The Invention of Thanksgiving
November 26, 2019 11:37 AM   Subscribe

Massacres, myths, and the making of the great November holiday.

Americans have been celebrating Thanksgiving for nearly four centuries, commemorating that solemn dinner in November, 1621. We know the story well, or think we do. Adorned in funny hats, large belt buckles, and clunky black shoes, the Pilgrims of Plymouth gave thanks to God for his blessings, demonstrated by the survival of their fragile settlement. The local Indians, supporting characters who generously pulled the Pilgrims through the first winter and taught them how to plant corn, joined the feast with gifts of venison. A good time was had by all, before things quietly took their natural course: the American colonies expanded, the Indians gave up their lands and faded from history, and the germ of collective governance found in the Mayflower Compact blossomed into American democracy.

Almost none of this is true.

posted by poffin boffin (7 comments total) 24 users marked this as a favorite
Thanksgiving is white America's creation myth.

Thanksgiving: A Day of Mourning, by Roy Cook for American Indian Source.
posted by filthy light thief at 11:53 AM on November 26, 2019 [6 favorites]

I find this all the funnier since I'm in a Christmas/Hanukkah play right now (Coney Island Christmas) and thus I spend a lot of time watching kids put on a Thanksgiving pageant where Squanto is all "I spent a lot of time in England!" and "We want to help you!"
posted by jenfullmoon at 12:20 PM on November 26, 2019 [1 favorite]

I wasn't aware schools still did Thanksgiving pageants. I think I've only ever seen reference to them on TV or movies. I'm curious if that is a regional thing.
posted by Fleebnork at 4:20 AM on November 27, 2019

They didn't do them where I'm from, but they weren't great on theater opportunities for kids below high school growing up. Taking random polls among the cast recently, it sounded the other day like some places do and some don't.
posted by jenfullmoon at 3:50 PM on November 27, 2019

Sure is always really stark how few comments are in threads about Native things. And gotta say, uncritical conversation about how our genocide is a feel good pageant is really not what I expected a full three quarters of the comments to be about. *blink, blink* Yes, theater opportunities.

Nary a peep about the actual content of the article. Just a reminder that red face is actively being played out in America right now for theater opportunities by mefites. Good, good.

This is not funny.
posted by stoneweaver at 9:39 PM on November 28, 2019 [5 favorites]

Yeah, I'm also not seeing what's funny about the mention of pageants glossing over and oversimplifying the Pilgrims' part in America's history, especially when the entire article is about the damage of such pageantry on a larger scale. The ongoing psychic damage unto Americans on a meta scale, if you will.

Reading the article itself, I think Deloria does a decent job of writing about Silverman's book (This Land Is Their Land: The Wampanoag Indians, Plymouth Colony, and the Troubled History of Thanksgiving) while also writing a piece that stands on its own as a thing to read.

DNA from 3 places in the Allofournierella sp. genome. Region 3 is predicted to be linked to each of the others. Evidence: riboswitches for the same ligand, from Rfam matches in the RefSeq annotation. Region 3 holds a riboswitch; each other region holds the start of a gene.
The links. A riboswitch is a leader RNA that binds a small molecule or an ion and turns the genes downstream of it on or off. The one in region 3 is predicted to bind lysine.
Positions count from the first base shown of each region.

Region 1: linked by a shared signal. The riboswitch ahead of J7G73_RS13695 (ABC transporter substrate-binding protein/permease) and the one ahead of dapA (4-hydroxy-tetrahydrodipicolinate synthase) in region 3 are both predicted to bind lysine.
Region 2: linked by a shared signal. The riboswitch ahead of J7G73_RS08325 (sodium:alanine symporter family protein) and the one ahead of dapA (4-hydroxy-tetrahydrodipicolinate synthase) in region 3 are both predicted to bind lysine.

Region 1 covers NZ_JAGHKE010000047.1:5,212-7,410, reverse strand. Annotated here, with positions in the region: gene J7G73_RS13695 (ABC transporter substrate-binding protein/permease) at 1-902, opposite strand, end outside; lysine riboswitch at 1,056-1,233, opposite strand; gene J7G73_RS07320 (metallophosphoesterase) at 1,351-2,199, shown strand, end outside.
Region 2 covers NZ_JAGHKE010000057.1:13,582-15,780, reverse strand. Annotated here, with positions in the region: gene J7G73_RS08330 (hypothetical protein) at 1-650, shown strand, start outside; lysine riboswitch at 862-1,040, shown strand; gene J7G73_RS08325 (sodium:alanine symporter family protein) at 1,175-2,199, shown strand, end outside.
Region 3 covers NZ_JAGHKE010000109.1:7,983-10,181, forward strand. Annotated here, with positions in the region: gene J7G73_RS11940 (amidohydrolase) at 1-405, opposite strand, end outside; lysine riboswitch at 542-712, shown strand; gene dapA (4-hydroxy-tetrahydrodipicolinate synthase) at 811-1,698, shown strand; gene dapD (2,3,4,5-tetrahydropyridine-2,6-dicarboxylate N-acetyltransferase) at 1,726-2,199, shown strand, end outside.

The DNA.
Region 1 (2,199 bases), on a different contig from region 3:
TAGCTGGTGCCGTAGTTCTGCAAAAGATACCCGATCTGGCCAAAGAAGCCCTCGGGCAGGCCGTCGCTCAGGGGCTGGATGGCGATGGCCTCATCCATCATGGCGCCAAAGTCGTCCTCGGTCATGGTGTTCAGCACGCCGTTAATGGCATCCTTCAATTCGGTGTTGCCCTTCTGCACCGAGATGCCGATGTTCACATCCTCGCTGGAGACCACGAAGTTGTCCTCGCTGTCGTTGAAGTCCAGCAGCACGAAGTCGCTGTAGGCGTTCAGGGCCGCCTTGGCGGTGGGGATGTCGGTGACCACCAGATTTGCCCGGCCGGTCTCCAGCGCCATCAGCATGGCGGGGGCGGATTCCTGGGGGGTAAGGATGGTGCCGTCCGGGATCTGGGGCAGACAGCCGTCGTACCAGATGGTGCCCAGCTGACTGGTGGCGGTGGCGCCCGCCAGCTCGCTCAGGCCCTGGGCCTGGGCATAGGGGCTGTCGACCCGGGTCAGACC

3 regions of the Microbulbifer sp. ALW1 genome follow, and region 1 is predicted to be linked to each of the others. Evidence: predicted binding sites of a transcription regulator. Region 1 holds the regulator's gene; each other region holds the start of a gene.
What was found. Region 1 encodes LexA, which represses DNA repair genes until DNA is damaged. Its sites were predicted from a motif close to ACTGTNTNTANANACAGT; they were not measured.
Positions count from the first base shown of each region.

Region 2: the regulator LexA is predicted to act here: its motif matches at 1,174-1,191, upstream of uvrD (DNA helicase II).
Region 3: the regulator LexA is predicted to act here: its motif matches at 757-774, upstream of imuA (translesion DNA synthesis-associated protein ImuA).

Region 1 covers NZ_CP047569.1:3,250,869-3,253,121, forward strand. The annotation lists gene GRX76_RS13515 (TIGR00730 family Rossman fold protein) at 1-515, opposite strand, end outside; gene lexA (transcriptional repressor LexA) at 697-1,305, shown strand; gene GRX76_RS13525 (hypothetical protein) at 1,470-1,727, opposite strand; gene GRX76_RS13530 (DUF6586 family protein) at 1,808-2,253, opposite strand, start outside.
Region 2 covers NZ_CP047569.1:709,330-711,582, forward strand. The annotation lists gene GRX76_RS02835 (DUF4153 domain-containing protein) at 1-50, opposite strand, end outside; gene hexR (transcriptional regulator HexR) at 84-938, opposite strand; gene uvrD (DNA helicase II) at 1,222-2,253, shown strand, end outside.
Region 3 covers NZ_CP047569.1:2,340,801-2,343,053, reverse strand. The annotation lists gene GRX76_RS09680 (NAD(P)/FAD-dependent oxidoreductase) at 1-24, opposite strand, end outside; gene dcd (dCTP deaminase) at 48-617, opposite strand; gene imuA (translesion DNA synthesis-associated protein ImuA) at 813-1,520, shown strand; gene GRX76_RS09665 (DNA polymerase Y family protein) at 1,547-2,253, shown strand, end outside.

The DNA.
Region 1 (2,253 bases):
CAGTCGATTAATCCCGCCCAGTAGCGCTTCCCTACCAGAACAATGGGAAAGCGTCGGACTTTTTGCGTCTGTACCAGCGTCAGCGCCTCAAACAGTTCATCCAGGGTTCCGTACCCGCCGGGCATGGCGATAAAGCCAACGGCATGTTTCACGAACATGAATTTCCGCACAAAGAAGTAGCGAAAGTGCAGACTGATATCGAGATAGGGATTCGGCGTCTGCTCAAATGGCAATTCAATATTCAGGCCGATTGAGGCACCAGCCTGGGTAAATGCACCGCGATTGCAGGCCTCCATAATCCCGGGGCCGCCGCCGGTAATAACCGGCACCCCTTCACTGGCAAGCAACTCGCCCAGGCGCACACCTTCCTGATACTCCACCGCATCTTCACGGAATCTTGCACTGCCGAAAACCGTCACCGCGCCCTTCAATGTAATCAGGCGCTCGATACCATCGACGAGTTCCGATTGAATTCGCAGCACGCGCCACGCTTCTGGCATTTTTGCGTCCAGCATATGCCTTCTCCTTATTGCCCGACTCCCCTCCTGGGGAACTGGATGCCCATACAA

To be generous, I'll guess that some other MeFites are like me, not thinking there's anything I can contribute via a comment that hasn't already been better said in the article itself, so I'll just quote a passage from the article I think gets at the heart of why such feel-good ultra-sanitized Thanksgiving pageantry does more damage than it avoids:
The new story aligned neatly with the defeat of American Indian resistance in the West and the rising tide of celebratory regret that the anthropologist Renato Rosaldo once called “imperialist nostalgia.” Glorifying the endurance of white Pilgrim founders diverted attention from the brutality of Jim Crow and racial violence, and downplayed the foundational role of African slavery. The fable also allowed its audience to avert its eyes from the marginalization of Asian and Latinx labor populations, the racialization of Southern European and Eastern European immigrants, and the rise of eugenics. At Thanksgiving, white New England cheerfully shoved the problematic South and West off to the side, and claimed America for itself.
The latter half of the article provides an illuminating overview of the history of the Wampanoags and how brutally the white settlers "repaid" their magnanimity, while also reminding the reader that the stakes remain high nowadays for Native Americans. One more excerpt:
Today, the Trump Administration would like to deny this history, wrongly categorize Indians as a racial group, and disavow ongoing treaty relationships. Native American tribal governments are actively resisting this latest effort to dismember the past, demanding better and truer Indian histories and an accounting of the obligations that issue from them.
posted by rather be jorting at 10:14 AM on November 29, 2019 [4 favorites]

They adopted the forms of the Christian church, to some degree, in order to gain some breathing space.

Nothing to add: I just appreciate the writing.
posted by The corpse in the library at 1:28 PM on November 29, 2019

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